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Cycle of Passion

Updated: Jul 17, 2021

A ride from Bangalore to my home in Thrissur on a cycle was one that I had in my bucket list when I joined Indian Institute of Science for my Bachelors. The idea first surfaced on a night-time bicycle ride with my friends, in our freshman year. From then, it took more than 3 years for the idea to materialize, and I was the only one crazy enough to attempt it.


My passion for cycling started when I bought a new bicycle while I was in my fourth year of college. Shortly after, I did a ride to the beautiful Hesaraghatta Lake . That 40 km ride was the longest ride that I had done until then. The experience motivated me to continue exploring my newfound interest in cycling. A month later, I did my first century ride to Nandi Hills. The ride gave me a feeling that a 100 km on a bicycle is not too much, and helped fuel my interest in cycling. I made it a routine to conduct rides on most weekends, usually with one or more friends. These rides made me realize how underexplored Bangalore and its surrounding was and helped me gain new friends who share the same excitement for cycling. These experiences galvanized the thoughts about doing the ride that I’ve been longing to do.


Soon after the start of my semester break, I started off the ride on 4th of May. Though it was mid-summer, the scorching day temperatures were brought down by evening rains in the previous days. I started the ride at 4 AM, to take advantage of low traffic and the cool morning temperatures. For the 3-day ride, I had planned my stopovers for Day 1 and Day 2 at Mysore and Wayanad respectively. On the first day I travelled a total of approximately 140 kms, from Bangalore to Mysore. I reached Mysore by noon and checked in on the dormitory I booked. After a short nap, I had an early dinner followed by a short ride around the city in the evening. Since I had two days of ride ahead of me, and I had to start early the next day, I decided to go to sleep early. The next day I started off at 5 AM with a cup of coffee.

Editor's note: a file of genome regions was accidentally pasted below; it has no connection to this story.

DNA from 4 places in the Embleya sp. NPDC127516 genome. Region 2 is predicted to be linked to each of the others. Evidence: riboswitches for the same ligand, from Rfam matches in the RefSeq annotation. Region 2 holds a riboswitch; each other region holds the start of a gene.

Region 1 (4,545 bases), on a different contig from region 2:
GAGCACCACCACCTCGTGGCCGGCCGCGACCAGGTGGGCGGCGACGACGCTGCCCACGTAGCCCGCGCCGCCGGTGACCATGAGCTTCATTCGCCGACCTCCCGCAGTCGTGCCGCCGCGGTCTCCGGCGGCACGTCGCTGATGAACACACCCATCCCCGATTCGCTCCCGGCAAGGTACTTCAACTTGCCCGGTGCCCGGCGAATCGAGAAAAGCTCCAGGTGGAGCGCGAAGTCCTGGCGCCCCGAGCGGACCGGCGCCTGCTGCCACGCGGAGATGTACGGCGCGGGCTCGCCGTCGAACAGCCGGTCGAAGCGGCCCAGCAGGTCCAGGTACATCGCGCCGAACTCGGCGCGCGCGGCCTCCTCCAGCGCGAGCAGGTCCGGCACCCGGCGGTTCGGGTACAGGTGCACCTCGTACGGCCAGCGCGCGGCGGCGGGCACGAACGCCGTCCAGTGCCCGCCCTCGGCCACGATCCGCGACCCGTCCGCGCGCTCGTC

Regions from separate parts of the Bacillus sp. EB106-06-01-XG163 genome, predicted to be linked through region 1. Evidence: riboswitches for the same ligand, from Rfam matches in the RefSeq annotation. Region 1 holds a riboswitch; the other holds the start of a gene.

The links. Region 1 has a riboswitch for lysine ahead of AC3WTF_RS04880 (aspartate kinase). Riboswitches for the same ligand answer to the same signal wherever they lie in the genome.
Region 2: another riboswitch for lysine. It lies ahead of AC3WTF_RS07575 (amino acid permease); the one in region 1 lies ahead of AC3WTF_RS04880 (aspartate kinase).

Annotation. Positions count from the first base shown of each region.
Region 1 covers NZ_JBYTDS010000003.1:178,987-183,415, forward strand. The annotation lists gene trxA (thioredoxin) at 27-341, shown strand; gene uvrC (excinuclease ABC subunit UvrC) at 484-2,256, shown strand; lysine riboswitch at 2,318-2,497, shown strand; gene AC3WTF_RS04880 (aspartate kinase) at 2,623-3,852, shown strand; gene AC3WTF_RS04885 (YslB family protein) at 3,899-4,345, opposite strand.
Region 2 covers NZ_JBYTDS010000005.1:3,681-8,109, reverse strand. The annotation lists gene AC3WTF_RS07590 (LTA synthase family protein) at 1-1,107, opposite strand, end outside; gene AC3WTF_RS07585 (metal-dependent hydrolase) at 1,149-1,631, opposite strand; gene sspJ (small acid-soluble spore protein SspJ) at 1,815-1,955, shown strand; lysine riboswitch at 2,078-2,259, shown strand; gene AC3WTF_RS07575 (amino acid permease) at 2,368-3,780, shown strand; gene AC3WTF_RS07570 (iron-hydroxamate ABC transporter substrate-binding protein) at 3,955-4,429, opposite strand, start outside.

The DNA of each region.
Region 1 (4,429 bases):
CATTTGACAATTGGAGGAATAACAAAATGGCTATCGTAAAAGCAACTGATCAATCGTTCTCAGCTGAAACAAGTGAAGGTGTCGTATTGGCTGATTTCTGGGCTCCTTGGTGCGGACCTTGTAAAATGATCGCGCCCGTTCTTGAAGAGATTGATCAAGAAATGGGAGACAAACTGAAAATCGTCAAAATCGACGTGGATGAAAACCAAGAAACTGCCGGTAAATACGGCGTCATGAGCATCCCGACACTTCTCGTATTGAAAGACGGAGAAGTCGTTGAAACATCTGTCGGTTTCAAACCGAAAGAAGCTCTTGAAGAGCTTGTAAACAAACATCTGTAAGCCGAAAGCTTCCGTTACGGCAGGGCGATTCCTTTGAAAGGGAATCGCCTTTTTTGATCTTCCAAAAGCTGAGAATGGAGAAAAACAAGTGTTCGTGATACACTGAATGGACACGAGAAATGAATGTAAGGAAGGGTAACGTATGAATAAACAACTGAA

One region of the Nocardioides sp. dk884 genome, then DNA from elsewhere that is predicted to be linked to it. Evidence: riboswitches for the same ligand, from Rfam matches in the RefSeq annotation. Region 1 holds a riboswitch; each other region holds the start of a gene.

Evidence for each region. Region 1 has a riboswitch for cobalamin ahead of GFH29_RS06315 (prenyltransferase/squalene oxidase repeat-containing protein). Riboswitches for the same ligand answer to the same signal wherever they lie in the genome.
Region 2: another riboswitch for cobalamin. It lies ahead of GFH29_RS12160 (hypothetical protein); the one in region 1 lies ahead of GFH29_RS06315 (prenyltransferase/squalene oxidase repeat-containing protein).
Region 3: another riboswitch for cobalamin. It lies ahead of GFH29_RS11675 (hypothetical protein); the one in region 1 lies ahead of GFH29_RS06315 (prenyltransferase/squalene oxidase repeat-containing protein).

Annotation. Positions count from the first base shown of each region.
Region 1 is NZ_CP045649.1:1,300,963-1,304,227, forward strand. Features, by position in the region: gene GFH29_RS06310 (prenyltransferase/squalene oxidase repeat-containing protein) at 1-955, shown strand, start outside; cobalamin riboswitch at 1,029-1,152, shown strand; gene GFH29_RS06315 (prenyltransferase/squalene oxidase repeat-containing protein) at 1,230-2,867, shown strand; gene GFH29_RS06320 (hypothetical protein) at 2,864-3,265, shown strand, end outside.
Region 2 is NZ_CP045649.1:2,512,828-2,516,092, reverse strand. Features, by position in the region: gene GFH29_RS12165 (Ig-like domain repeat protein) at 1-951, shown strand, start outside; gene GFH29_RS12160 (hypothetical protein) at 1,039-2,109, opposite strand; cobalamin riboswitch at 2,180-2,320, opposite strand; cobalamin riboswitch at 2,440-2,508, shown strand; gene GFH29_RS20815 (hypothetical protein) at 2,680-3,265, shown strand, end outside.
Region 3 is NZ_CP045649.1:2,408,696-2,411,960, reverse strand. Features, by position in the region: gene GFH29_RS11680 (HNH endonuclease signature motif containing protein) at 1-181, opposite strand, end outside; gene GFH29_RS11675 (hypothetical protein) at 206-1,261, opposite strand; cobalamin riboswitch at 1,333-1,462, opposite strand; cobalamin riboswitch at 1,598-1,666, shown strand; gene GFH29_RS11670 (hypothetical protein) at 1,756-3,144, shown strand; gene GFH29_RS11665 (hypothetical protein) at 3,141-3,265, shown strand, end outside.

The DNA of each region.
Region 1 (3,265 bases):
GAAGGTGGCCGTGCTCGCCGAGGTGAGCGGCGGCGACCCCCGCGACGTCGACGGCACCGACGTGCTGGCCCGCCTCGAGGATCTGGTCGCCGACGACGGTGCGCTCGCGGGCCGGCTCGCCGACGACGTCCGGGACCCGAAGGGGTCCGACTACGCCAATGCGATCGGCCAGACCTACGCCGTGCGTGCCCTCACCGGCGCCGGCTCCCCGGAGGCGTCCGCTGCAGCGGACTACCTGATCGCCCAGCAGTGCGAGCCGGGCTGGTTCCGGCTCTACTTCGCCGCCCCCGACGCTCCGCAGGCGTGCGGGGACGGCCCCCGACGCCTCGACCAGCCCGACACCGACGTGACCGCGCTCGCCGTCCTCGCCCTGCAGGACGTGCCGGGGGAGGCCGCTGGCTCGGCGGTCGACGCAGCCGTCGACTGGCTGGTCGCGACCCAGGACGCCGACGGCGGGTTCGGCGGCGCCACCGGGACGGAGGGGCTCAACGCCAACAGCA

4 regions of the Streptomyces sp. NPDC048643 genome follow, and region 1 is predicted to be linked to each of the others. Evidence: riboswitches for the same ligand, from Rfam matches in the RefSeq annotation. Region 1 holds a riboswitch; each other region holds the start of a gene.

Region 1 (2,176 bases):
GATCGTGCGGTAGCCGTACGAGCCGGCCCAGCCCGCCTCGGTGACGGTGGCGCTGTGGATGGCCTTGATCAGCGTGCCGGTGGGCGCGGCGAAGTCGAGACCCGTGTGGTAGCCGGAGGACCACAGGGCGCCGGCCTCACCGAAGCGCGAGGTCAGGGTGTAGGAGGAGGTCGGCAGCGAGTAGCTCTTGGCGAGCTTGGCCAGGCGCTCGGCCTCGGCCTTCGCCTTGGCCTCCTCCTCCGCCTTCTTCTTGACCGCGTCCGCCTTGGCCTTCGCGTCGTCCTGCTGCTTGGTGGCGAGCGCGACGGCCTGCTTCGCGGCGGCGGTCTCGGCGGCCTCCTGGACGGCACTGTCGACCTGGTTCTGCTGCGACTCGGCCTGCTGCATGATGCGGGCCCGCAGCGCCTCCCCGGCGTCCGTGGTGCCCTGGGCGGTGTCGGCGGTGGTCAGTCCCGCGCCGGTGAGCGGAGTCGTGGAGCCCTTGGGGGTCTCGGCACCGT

Bangalore to Thrissur (500Km)

For the Day 2, my plan was to travel through the Bandipur National Park, through the Muthanga forest, crossing the Kerala border and making the stopover Kalpetta (Wayanad). Unfortunately, soon after I crossed the Kerala border, it started raining and I could not continue my ride beyond Sulthan Bathery as planned. I decided to call it for the day and found a room in an inn for the night. Now that I’ve fallen behind my schedule and the target kilometers for the day, I had to make some changes to my existing plan. I’ve decided to pursue a shorter path for the next day, so that I could make it to my home by Day 3.


When I had decided the new route, I had no idea about what was in store for me that day. In fact, it turned out to be the best part of the 3-day ride and one that I would cherish forever. It was what I call as a roller-coaster ride, one that had a lot of uphills and downhills. Though it was physically exhausting, the scenic offered by the route made it possible to continue the ride with enthusiasm and energy. By mid-noon I had crossed the Naadukaani mountain pass, which had brought me to the elevation of my hometown. The ride thereafter felt cumbersome owing to humid weather, and exhaustion from the last two days combined with the ride leading up to that point. I had to make a lot of pitstops to hydrate and recharge, but at the end of the day, I was able to make it home by late evening.


There I had my siblings and parents waiting for me with whom I had been maintaining constant communication throughout the ride. For me it was a moment of accomplishment as I have crossed of one of my wishes in my bucket list. A total of approximately 500 kms were covered during the three days, spread over three states. The accomplishment reinforced my passion for cycling and fueled my aspiration to do long rides and into randonneuring.


Five years later, when I look back, I feel that the ride was purely born out of an adrenaline rush. There were so many unknowns and uncertainties, such as weather, health, safety, bike failure etc. to name the few. During the entire ride I was alone and completely reliant on self-support and there are many things that could have gone wrong, and I would’ve had to abandon the ride. But in the end, it turned out to be one of the most memorable experiences that I had in my life. At no point during the ride, I felt that it was a bad idea to attempt the ride even when the weather had forced me to cut short my ride on second day and make changes to my existing plan.


My primary motivation for doing the ride was to discover something that I haven’t experienced in my life so far. Hence, I remember this ride every time I feel uncertain about taking an extra step that would put me outside of my comfort zone to discover something new. To me it serves as a reminder to step into unknown without being worried everything that could go wrong. It is also a reminder that the journey and the experiences that comes with it is the ultimate takeaways and not whether you succeeded or not. And, that inspires me to keep trying, no matter if I fail or succeed in my attempts to keep growing.


 

Ismath Sadhir is a PhD student at Max Planck Institute for Terrestrial Microbiology, Germany; apart from pondering about Microbes , he likes traveling, photography and cycling.


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